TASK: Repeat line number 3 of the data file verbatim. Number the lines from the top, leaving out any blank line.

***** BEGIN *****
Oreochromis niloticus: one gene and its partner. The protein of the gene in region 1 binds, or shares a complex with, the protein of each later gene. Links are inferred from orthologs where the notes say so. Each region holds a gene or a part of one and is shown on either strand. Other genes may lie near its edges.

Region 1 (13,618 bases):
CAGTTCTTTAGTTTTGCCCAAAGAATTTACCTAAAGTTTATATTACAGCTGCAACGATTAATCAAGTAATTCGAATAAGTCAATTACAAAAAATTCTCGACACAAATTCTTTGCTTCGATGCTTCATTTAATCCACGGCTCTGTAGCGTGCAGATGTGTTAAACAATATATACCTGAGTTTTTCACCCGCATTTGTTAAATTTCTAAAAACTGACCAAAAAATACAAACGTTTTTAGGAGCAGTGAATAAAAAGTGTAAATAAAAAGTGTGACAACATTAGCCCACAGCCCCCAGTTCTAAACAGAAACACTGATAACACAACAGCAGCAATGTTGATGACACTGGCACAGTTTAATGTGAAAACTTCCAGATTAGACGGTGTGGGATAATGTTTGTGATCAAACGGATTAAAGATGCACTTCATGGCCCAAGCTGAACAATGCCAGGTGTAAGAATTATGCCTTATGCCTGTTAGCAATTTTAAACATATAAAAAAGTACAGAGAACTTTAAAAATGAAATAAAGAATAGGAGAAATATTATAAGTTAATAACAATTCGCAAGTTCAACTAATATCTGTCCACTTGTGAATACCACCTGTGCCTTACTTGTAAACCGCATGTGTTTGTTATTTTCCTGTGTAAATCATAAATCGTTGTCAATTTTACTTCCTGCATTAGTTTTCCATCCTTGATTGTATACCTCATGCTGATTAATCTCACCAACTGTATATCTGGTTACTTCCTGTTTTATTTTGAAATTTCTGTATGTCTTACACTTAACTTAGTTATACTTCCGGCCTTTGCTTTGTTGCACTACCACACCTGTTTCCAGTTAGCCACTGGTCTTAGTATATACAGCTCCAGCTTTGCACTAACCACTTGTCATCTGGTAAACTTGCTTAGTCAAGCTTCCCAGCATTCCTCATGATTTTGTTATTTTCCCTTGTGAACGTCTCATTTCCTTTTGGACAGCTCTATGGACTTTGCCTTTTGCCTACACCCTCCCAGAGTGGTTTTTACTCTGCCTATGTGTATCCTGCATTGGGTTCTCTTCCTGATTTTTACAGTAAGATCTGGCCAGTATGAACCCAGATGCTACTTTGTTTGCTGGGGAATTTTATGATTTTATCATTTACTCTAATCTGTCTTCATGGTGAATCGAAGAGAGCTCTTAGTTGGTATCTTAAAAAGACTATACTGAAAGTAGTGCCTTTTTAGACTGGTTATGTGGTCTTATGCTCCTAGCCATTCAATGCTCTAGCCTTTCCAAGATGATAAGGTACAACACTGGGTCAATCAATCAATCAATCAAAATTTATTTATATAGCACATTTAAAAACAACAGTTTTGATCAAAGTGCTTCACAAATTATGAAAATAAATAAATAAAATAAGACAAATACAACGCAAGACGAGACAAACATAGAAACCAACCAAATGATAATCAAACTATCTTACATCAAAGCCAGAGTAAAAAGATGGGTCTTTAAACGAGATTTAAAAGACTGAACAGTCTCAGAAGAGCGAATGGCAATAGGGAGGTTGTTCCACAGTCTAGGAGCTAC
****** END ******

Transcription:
CAGTTCTTTAGTTTTGCCCAAAGAATTTACCTAAAGTTTATATTACAGCTGCAACGATTAATCAAGTAATTCGAATAAGTCAATTACAAAAAATTCTCGACACAAATTCTTTGCTTCGATGCTTCATTTAATCCACGGCTCTGTAGCGTGCAGATGTGTTAAACAATATATACCTGAGTTTTTCACCCGCATTTGTTAAATTTCTAAAAACTGACCAAAAAATACAAACGTTTTTAGGAGCAGTGAATAAAAAGTGTAAATAAAAAGTGTGACAACATTAGCCCACAGCCCCCAGTTCTAAACAGAAACACTGATAACACAACAGCAGCAATGTTGATGACACTGGCACAGTTTAATGTGAAAACTTCCAGATTAGACGGTGTGGGATAATGTTTGTGATCAAACGGATTAAAGATGCACTTCATGGCCCAAGCTGAACAATGCCAGGTGTAAGAATTATGCCTTATGCCTGTTAGCAATTTTAAACATATAAAAAAGTACAGAGAACTTTAAAAATGAAATAAAGAATAGGAGAAATATTATAAGTTAATAACAATTCGCAAGTTCAACTAATATCTGTCCACTTGTGAATACCACCTGTGCCTTACTTGTAAACCGCATGTGTTTGTTATTTTCCTGTGTAAATCATAAATCGTTGTCAATTTTACTTCCTGCATTAGTTTTCCATCCTTGATTGTATACCTCATGCTGATTAATCTCACCAACTGTATATCTGGTTACTTCCTGTTTTATTTTGAAATTTCTGTATGTCTTACACTTAACTTAGTTATACTTCCGGCCTTTGCTTTGTTGCACTACCACACCTGTTTCCAGTTAGCCACTGGTCTTAGTATATACAGCTCCAGCTTTGCACTAACCACTTGTCATCTGGTAAACTTGCTTAGTCAAGCTTCCCAGCATTCCTCATGATTTTGTTATTTTCCCTTGTGAACGTCTCATTTCCTTTTGGACAGCTCTATGGACTTTGCCTTTTGCCTACACCCTCCCAGAGTGGTTTTTACTCTGCCTATGTGTATCCTGCATTGGGTTCTCTTCCTGATTTTTACAGTAAGATCTGGCCAGTATGAACCCAGATGCTACTTTGTTTGCTGGGGAATTTTATGATTTTATCATTTACTCTAATCTGTCTTCATGGTGAATCGAAGAGAGCTCTTAGTTGGTATCTTAAAAAGACTATACTGAAAGTAGTGCCTTTTTAGACTGGTTATGTGGTCTTATGCTCCTAGCCATTCAATGCTCTAGCCTTTCCAAGATGATAAGGTACAACACTGGGTCAATCAATCAATCAATCAAAATTTATTTATATAGCACATTTAAAAACAACAGTTTTGATCAAAGTGCTTCACAAATTATGAAAATAAATAAATAAAATAAGACAAATACAACGCAAGACGAGACAAACATAGAAACCAACCAAATGATAATCAAACTATCTTACATCAAAGCCAGAGTAAAAAGATGGGTCTTTAAACGAGATTTAAAAGACTGAACAGTCTCAGAAGAGCGAATGGCAATAGGGAGGTTGTTCCACAGTCTAGGAGCTAC